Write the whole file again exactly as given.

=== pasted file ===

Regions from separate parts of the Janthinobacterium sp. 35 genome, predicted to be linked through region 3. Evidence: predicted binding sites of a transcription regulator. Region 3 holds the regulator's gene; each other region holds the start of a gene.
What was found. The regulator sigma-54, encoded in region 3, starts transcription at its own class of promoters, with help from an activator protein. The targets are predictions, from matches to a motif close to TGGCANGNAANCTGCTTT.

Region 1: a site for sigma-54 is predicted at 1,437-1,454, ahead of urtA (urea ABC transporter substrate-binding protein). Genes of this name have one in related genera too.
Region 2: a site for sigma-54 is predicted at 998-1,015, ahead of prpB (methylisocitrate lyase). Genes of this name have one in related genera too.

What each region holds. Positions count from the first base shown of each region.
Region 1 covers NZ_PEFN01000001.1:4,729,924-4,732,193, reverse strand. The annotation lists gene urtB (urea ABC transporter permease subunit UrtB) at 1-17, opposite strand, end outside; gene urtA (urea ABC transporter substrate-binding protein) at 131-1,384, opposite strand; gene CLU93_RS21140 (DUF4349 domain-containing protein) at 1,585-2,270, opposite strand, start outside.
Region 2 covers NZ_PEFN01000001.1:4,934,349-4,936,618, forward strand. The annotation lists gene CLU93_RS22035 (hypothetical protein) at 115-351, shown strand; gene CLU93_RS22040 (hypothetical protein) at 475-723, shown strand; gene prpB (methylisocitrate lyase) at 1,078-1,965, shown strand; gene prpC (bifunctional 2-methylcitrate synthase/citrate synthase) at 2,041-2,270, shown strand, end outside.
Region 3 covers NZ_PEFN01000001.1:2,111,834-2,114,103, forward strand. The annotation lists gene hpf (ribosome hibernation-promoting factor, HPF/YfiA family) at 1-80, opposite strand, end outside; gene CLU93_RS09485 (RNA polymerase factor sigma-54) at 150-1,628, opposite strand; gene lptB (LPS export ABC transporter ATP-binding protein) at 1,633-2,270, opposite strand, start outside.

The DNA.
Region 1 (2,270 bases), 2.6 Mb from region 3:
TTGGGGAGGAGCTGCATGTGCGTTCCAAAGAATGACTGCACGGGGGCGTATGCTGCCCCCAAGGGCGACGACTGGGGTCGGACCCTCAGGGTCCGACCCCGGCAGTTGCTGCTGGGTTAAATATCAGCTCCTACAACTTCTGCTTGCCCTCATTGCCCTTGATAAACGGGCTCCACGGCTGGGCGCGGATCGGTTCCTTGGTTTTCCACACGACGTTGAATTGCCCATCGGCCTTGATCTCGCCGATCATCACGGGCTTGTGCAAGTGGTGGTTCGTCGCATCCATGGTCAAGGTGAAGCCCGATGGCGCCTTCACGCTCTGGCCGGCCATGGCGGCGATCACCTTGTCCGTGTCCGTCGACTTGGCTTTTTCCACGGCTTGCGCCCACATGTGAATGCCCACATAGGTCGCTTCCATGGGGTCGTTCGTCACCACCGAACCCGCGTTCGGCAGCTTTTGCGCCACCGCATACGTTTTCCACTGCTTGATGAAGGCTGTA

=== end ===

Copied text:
Regions from separate parts of the Janthinobacterium sp. 35 genome, predicted to be linked through region 3. Evidence: predicted binding sites of a transcription regulator. Region 3 holds the regulator's gene; each other region holds the start of a gene.
What was found. The regulator sigma-54, encoded in region 3, starts transcription at its own class of promoters, with help from an activator protein. The targets are predictions, from matches to a motif close to TGGCANGNAANCTGCTTT.

Region 1: a site for sigma-54 is predicted at 1,437-1,454, ahead of urtA (urea ABC transporter substrate-binding protein). Genes of this name have one in related genera too.
Region 2: a site for sigma-54 is predicted at 998-1,015, ahead of prpB (methylisocitrate lyase). Genes of this name have one in related genera too.

What each region holds. Positions count from the first base shown of each region.
Region 1 covers NZ_PEFN01000001.1:4,729,924-4,732,193, reverse strand. The annotation lists gene urtB (urea ABC transporter permease subunit UrtB) at 1-17, opposite strand, end outside; gene urtA (urea ABC transporter substrate-binding protein) at 131-1,384, opposite strand; gene CLU93_RS21140 (DUF4349 domain-containing protein) at 1,585-2,270, opposite strand, start outside.
Region 2 covers NZ_PEFN01000001.1:4,934,349-4,936,618, forward strand. The annotation lists gene CLU93_RS22035 (hypothetical protein) at 115-351, shown strand; gene CLU93_RS22040 (hypothetical protein) at 475-723, shown strand; gene prpB (methylisocitrate lyase) at 1,078-1,965, shown strand; gene prpC (bifunctional 2-methylcitrate synthase/citrate synthase) at 2,041-2,270, shown strand, end outside.
Region 3 covers NZ_PEFN01000001.1:2,111,834-2,114,103, forward strand. The annotation lists gene hpf (ribosome hibernation-promoting factor, HPF/YfiA family) at 1-80, opposite strand, end outside; gene CLU93_RS09485 (RNA polymerase factor sigma-54) at 150-1,628, opposite strand; gene lptB (LPS export ABC transporter ATP-binding protein) at 1,633-2,270, opposite strand, start outside.

The DNA.
Region 1 (2,270 bases), 2.6 Mb from region 3:
TTGGGGAGGAGCTGCATGTGCGTTCCAAAGAATGACTGCACGGGGGCGTATGCTGCCCCCAAGGGCGACGACTGGGGTCGGACCCTCAGGGTCCGACCCCGGCAGTTGCTGCTGGGTTAAATATCAGCTCCTACAACTTCTGCTTGCCCTCATTGCCCTTGATAAACGGGCTCCACGGCTGGGCGCGGATCGGTTCCTTGGTTTTCCACACGACGTTGAATTGCCCATCGGCCTTGATCTCGCCGATCATCACGGGCTTGTGCAAGTGGTGGTTCGTCGCATCCATGGTCAAGGTGAAGCCCGATGGCGCCTTCACGCTCTGGCCGGCCATGGCGGCGATCACCTTGTCCGTGTCCGTCGACTTGGCTTTTTCCACGGCTTGCGCCCACATGTGAATGCCCACATAGGTCGCTTCCATGGGGTCGTTCGTCACCACCGAACCCGCGTTCGGCAGCTTTTGCGCCACCGCATACGTTTTCCACTGCTTGATGAAGGCTGTA